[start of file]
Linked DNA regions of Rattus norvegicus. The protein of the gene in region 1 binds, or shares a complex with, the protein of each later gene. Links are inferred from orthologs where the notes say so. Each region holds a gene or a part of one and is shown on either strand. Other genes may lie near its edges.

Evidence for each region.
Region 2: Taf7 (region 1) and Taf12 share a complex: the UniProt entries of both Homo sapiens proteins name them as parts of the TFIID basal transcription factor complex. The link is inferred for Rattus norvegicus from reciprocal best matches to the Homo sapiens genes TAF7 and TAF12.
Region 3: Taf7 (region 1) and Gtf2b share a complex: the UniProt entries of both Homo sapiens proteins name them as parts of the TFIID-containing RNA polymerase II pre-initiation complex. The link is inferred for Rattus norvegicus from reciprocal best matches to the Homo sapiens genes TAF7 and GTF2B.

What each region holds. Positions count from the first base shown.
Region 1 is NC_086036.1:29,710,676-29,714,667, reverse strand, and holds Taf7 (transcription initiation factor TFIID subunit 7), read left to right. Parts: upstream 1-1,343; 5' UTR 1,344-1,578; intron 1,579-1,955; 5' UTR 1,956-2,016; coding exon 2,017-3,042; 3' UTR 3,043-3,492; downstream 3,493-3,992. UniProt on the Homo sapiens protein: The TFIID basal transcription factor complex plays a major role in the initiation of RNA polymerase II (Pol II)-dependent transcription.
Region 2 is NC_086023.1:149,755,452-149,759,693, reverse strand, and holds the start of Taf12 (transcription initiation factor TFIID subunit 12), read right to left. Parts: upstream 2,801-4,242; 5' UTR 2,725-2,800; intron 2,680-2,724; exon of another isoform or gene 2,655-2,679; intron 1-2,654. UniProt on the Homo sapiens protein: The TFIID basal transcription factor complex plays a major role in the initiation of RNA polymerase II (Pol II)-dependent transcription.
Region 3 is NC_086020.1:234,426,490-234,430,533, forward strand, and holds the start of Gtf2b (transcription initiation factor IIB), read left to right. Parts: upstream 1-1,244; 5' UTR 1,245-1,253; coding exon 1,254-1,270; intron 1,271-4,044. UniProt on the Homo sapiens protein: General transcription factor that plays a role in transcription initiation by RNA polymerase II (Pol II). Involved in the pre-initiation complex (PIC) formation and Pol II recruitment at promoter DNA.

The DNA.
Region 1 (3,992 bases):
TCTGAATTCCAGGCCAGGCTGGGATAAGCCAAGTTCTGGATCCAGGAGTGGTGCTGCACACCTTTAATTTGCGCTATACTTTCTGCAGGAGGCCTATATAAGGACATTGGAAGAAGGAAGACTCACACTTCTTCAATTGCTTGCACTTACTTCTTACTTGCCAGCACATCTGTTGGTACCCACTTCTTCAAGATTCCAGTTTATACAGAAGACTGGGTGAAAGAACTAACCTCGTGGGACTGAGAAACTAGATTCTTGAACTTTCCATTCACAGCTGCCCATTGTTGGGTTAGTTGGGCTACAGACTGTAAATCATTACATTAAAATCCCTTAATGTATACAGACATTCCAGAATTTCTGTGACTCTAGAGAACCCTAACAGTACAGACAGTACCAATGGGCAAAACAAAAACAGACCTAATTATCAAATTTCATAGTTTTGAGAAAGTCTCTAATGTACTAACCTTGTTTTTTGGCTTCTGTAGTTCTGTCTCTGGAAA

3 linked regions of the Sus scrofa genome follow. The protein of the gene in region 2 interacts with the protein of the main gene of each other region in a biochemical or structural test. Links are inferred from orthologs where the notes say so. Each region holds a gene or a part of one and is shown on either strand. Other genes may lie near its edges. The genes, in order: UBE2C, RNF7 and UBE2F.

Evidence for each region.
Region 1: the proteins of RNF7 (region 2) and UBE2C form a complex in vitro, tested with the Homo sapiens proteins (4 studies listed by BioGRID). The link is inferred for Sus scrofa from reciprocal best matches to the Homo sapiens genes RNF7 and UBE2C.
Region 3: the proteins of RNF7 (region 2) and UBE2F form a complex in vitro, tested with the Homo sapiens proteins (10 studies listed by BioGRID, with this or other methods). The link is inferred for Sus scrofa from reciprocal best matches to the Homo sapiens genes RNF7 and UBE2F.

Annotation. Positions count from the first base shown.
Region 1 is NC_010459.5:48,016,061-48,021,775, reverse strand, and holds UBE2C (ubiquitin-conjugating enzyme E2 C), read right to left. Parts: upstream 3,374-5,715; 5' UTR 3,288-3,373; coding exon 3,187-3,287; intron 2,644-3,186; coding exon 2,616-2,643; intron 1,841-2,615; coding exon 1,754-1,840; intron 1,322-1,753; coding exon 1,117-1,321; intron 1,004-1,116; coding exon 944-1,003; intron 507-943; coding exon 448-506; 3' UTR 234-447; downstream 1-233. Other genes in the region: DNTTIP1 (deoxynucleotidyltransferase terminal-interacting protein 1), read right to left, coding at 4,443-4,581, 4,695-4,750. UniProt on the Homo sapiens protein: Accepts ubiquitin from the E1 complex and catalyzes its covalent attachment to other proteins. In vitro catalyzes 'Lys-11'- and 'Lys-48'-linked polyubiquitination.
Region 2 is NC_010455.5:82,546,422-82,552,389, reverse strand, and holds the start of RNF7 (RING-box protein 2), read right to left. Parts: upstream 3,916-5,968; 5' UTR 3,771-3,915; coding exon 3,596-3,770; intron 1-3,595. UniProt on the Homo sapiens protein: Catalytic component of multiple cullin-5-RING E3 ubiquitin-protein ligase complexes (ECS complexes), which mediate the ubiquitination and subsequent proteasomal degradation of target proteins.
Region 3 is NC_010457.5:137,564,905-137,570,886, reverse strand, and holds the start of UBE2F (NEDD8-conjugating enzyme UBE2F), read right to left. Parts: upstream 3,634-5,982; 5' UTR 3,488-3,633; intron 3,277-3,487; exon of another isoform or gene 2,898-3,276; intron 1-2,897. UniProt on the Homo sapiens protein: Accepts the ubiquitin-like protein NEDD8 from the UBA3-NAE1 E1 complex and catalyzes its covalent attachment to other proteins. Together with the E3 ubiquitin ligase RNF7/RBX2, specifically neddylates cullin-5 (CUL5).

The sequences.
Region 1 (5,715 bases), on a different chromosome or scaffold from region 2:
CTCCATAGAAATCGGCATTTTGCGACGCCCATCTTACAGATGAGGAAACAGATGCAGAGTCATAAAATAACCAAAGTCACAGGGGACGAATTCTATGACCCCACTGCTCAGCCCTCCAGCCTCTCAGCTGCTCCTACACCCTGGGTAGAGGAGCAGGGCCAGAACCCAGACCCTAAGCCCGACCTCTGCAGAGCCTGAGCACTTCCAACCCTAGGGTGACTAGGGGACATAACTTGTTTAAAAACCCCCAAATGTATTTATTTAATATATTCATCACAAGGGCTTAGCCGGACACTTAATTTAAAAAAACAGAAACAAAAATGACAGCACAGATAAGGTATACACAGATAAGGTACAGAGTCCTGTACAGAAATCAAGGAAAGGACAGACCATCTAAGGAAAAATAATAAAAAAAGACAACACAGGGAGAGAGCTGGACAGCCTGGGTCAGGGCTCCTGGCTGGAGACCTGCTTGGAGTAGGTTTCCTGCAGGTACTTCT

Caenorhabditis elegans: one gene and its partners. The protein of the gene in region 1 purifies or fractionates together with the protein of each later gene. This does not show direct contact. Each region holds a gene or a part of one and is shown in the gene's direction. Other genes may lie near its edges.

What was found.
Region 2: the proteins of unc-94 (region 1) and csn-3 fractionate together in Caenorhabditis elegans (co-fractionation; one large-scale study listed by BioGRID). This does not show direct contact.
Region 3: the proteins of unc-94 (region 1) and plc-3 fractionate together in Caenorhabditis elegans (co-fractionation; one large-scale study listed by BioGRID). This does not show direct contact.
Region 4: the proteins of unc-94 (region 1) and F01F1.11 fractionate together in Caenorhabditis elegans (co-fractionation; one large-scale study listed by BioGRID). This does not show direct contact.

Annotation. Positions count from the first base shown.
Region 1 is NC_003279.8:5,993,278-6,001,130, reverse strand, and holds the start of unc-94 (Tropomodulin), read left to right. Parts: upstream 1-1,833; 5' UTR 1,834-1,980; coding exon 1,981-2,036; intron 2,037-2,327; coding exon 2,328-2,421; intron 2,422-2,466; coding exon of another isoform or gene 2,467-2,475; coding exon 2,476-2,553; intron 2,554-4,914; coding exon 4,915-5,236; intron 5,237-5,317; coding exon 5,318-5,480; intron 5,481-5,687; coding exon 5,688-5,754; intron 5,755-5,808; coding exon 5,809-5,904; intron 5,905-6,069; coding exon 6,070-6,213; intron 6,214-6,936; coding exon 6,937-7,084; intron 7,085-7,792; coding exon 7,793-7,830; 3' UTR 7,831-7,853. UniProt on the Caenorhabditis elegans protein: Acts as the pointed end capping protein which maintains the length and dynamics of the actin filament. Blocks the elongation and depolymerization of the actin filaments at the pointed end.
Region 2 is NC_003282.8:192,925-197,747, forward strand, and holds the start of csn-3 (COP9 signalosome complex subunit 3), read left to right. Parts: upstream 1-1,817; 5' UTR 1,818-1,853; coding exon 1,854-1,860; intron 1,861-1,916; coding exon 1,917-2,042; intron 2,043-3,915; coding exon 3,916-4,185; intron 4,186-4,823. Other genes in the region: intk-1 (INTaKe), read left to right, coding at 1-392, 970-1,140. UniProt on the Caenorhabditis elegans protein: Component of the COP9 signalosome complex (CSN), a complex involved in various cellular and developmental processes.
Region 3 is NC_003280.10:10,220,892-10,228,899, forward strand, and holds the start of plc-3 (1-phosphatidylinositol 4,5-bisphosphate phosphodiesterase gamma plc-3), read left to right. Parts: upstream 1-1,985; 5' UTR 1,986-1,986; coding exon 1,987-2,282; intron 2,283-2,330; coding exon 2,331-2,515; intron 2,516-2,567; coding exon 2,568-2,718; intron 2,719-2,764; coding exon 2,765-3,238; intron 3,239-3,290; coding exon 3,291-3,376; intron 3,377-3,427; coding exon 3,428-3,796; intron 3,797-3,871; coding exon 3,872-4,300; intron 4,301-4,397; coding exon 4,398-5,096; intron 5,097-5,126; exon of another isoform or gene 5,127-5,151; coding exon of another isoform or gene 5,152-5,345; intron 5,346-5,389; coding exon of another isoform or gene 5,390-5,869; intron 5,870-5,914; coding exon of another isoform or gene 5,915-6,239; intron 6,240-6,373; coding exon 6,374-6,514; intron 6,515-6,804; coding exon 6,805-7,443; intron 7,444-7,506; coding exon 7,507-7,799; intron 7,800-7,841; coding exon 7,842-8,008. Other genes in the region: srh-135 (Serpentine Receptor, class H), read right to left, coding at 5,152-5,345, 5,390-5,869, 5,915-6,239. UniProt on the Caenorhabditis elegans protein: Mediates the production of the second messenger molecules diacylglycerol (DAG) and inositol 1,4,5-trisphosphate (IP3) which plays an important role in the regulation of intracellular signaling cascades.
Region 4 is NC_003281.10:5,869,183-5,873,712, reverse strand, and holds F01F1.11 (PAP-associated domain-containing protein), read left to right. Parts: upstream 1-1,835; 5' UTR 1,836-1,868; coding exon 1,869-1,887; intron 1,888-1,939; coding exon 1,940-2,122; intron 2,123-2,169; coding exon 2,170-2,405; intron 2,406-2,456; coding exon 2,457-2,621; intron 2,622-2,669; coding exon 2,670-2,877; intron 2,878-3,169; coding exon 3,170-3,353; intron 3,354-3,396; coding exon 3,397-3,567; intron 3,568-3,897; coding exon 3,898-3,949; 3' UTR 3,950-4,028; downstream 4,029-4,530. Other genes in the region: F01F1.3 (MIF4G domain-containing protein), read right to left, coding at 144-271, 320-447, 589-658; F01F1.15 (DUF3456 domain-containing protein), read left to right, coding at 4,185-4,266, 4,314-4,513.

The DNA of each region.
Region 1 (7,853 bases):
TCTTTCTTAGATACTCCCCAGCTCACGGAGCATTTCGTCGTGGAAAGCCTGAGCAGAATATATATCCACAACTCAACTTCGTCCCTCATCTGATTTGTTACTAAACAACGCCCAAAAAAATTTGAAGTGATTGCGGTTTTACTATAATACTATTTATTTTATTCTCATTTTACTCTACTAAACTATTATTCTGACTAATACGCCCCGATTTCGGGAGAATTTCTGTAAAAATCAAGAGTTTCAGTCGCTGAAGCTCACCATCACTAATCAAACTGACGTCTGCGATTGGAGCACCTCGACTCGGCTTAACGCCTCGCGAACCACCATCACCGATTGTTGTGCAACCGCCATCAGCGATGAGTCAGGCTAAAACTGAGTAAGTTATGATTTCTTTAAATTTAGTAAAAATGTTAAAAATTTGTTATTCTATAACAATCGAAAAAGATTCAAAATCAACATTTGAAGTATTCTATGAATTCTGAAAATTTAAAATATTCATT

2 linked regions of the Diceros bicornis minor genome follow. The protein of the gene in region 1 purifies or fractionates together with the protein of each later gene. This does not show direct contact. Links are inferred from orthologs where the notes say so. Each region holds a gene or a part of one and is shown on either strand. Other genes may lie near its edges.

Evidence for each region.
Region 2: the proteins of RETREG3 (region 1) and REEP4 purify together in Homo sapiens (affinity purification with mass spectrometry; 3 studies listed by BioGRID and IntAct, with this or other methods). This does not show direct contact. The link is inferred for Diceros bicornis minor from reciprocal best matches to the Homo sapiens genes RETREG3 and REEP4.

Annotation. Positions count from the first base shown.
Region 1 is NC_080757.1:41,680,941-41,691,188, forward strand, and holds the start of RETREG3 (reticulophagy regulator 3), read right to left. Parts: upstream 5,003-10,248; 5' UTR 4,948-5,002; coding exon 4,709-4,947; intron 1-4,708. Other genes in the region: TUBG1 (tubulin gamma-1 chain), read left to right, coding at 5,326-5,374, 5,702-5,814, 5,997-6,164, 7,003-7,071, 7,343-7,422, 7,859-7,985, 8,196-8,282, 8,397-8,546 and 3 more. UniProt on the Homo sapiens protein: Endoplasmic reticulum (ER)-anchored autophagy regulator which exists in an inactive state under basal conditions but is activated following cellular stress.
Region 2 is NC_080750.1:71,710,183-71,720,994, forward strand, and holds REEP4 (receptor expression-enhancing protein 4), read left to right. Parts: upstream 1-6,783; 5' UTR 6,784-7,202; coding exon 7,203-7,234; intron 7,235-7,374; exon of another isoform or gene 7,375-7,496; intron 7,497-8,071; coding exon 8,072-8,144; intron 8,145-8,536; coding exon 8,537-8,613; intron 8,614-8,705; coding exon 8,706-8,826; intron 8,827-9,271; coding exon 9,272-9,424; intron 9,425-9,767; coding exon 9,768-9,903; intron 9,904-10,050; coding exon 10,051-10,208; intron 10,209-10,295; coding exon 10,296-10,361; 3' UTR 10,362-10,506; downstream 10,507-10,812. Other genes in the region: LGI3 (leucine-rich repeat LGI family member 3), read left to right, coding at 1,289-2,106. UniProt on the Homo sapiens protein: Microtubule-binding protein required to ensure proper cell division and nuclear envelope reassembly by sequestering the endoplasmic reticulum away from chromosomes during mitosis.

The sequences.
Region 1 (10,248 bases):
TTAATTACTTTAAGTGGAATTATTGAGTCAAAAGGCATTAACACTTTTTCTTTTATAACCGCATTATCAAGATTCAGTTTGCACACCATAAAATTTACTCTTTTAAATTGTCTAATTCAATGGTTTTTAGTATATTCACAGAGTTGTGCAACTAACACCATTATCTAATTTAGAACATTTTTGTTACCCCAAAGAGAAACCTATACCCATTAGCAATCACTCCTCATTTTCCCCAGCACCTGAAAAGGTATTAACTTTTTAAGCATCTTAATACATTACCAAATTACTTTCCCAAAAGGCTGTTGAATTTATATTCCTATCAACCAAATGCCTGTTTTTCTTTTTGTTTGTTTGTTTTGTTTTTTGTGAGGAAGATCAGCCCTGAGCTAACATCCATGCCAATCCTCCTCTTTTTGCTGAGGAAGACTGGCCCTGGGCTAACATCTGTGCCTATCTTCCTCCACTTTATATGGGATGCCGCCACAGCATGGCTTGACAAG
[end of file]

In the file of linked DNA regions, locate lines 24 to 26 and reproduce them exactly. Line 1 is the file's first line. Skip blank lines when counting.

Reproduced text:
What was found.
Region 2: the proteins of unc-94 (region 1) and csn-3 fractionate together in Caenorhabditis elegans (co-fractionation; one large-scale study listed by BioGRID). This does not show direct contact.
Region 3: the proteins of unc-94 (region 1) and plc-3 fractionate together in Caenorhabditis elegans (co-fractionation; one large-scale study listed by BioGRID). This does not show direct contact.